An extravert I know does an amazing job of meeting people and inviting them to church. His approach has a lot going for it. Meet enough people, and you will find lots of people who aren’t interested in the gospel — but you’ll also find a lot of people who are. He’s right, and it works.
But an introvert I know also does a great job of meeting people, building relationships, earning trust, and influencing them toward the gospel. Her approach has a lot going for it. She meets resistant people, and can enjoy the process of friendship and gospel-sharing better than anyone I know.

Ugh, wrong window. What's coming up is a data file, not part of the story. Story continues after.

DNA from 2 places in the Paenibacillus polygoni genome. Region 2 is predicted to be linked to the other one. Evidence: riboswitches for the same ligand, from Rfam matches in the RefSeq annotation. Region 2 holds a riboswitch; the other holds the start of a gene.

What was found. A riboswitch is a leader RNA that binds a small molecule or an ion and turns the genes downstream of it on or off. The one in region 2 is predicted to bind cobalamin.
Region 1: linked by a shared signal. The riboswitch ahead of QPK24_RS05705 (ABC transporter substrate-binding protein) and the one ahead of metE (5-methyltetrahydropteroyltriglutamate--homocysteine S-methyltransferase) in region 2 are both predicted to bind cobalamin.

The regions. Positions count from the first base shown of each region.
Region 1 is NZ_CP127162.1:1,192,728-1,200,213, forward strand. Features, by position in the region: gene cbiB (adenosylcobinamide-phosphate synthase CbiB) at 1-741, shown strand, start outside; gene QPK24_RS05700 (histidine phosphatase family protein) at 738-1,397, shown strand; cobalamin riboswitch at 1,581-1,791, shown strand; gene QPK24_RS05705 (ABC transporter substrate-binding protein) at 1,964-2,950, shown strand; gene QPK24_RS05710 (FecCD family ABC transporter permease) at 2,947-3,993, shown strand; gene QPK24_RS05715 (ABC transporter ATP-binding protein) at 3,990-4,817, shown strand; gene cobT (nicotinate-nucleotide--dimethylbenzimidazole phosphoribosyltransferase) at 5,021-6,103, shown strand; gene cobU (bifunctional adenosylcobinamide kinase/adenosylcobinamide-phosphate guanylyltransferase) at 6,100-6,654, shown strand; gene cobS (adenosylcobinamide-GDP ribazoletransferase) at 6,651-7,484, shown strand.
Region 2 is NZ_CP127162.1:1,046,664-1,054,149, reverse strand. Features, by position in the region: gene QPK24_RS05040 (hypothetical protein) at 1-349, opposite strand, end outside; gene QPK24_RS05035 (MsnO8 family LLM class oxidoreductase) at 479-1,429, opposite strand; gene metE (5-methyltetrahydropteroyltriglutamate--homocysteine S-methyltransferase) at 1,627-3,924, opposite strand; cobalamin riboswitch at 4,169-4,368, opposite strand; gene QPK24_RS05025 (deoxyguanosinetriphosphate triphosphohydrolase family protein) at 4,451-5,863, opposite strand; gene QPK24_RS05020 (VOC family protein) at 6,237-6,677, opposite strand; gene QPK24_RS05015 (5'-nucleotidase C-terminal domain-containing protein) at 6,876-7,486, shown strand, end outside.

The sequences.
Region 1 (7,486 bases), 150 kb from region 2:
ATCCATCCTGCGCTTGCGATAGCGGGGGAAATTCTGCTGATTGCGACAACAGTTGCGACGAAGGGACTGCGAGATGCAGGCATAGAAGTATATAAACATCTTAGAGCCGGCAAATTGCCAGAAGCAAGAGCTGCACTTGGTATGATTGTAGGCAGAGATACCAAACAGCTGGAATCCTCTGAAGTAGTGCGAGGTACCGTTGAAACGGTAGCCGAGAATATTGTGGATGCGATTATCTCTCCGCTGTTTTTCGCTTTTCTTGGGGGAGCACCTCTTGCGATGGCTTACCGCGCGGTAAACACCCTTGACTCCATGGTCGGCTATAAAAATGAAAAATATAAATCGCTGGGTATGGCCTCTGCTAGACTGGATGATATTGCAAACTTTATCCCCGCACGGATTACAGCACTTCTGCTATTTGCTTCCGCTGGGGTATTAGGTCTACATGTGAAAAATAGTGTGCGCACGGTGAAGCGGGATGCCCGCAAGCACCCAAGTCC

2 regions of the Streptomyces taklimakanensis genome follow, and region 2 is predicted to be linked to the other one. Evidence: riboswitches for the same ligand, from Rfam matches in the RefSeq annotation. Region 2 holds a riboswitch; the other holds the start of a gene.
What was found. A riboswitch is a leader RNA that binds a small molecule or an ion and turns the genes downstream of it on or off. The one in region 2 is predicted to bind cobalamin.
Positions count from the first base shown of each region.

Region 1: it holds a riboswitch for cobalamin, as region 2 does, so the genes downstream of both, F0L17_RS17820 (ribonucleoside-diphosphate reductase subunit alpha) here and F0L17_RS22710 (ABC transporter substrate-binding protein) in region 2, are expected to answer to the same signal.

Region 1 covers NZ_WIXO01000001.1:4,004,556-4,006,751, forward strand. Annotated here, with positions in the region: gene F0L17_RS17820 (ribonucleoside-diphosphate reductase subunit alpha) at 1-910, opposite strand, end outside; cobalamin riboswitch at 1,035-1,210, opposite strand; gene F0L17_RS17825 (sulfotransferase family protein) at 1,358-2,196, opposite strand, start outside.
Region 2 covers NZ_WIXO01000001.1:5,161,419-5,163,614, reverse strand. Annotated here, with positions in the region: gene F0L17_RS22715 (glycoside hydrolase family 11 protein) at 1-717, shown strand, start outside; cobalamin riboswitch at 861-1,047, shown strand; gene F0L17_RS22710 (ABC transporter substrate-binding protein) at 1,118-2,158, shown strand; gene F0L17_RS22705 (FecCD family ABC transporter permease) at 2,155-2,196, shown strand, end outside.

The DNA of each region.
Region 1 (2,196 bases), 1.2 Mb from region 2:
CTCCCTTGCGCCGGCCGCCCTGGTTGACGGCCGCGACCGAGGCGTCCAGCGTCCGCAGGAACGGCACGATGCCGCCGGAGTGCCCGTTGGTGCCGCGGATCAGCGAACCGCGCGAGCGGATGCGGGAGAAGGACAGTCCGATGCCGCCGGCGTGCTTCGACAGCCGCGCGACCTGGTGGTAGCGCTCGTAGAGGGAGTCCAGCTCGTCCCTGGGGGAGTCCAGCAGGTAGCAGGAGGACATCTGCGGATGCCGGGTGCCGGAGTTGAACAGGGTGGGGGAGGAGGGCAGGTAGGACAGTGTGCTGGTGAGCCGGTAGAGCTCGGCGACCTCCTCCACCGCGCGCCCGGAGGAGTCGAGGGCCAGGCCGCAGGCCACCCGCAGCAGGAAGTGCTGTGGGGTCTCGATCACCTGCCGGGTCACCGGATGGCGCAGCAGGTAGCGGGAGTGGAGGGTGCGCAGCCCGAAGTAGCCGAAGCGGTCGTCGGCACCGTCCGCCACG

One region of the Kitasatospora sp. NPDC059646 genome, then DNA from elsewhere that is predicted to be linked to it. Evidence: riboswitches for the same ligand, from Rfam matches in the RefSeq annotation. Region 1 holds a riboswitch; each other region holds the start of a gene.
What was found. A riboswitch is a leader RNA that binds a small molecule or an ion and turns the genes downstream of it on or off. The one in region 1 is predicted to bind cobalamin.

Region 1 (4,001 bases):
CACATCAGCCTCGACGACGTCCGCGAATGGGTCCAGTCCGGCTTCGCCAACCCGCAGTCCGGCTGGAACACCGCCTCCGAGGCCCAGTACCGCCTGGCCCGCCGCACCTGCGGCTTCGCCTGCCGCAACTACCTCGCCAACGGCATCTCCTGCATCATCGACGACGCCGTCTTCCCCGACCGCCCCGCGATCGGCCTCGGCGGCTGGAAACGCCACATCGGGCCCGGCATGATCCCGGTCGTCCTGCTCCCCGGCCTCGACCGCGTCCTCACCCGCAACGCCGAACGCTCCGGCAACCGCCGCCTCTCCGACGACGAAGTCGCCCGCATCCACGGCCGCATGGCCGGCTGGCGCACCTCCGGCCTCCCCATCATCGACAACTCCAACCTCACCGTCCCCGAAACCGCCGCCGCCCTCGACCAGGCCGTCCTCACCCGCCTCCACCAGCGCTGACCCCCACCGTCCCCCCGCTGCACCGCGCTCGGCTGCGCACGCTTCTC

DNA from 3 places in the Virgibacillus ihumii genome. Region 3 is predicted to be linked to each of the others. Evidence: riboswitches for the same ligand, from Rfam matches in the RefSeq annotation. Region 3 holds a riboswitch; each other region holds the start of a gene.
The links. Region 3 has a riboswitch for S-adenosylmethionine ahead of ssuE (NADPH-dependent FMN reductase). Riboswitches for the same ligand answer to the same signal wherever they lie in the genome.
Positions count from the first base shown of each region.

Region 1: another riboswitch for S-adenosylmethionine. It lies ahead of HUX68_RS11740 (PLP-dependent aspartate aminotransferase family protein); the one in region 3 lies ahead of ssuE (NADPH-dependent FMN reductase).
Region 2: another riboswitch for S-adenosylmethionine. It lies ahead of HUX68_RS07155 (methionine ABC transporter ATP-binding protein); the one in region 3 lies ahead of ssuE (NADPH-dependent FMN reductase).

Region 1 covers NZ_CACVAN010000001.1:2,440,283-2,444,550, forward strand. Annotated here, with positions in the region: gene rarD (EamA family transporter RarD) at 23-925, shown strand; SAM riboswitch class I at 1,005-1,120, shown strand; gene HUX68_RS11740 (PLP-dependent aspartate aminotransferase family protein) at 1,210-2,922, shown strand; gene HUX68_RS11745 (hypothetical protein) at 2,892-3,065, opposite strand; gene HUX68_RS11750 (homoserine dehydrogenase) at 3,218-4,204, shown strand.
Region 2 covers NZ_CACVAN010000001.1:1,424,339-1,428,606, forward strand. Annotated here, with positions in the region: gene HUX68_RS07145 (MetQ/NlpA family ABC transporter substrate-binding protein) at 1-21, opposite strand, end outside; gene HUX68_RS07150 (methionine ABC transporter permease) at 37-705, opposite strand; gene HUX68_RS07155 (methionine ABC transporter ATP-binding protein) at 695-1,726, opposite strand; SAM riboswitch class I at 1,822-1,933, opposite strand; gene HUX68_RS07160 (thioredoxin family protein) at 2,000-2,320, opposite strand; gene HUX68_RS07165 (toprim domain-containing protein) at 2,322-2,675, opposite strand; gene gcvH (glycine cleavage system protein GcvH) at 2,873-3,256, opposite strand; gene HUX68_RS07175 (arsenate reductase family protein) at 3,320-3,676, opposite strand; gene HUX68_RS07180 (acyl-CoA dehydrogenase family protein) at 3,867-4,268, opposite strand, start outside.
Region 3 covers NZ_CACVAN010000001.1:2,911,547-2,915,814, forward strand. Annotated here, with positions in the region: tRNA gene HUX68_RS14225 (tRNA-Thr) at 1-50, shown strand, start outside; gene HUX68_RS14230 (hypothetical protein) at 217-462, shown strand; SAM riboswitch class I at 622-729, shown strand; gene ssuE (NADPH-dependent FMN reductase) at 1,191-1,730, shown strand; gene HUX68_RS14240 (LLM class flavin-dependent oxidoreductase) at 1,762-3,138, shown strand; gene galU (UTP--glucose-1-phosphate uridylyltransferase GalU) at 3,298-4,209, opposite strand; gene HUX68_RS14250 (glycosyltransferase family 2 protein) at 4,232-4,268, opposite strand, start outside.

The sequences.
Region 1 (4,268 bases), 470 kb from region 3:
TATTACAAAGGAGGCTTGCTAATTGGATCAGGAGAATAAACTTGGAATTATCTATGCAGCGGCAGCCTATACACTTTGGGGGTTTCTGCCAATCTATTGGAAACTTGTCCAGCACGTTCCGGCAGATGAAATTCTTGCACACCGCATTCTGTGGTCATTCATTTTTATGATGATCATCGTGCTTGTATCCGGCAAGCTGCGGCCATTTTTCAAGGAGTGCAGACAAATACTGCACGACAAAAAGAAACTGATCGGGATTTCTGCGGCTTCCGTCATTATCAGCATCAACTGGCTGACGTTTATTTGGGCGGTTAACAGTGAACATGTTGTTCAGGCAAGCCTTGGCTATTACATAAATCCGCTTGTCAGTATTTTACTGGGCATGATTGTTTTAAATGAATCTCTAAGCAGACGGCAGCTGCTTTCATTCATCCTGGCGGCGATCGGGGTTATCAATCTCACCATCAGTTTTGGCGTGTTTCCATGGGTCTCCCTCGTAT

We need both extraverted and introverted evangelism.
According to The Power of Personality, extraverts excel at:
- enthusiasm — an eagerness to communicate
- flexibility — the ability to respond nimbly
- drive — a clear goal orientation
- emotional warmth — a love for talking to different people
- speaking — an ability to speak well
Introverts excel at:
- listening — a capacity to understand others
- calm — the ability to give others space, and to speak without aggression
- analytical thinking — the skill of piecing together what others say in order to meet their needs
- tenacity — patience a refusal to give up easily
- empathy — an ability to put oneself in the position of others
Can we really say that one set of strengths is better than the other? We need both.
“God wants each of us to share our faith” writes Mike Bechtle, ” but he wired us uniquely so we could share uniquely. Our effectiveness comes through our uniqueness.” We need both introverted and extraverted evangelism.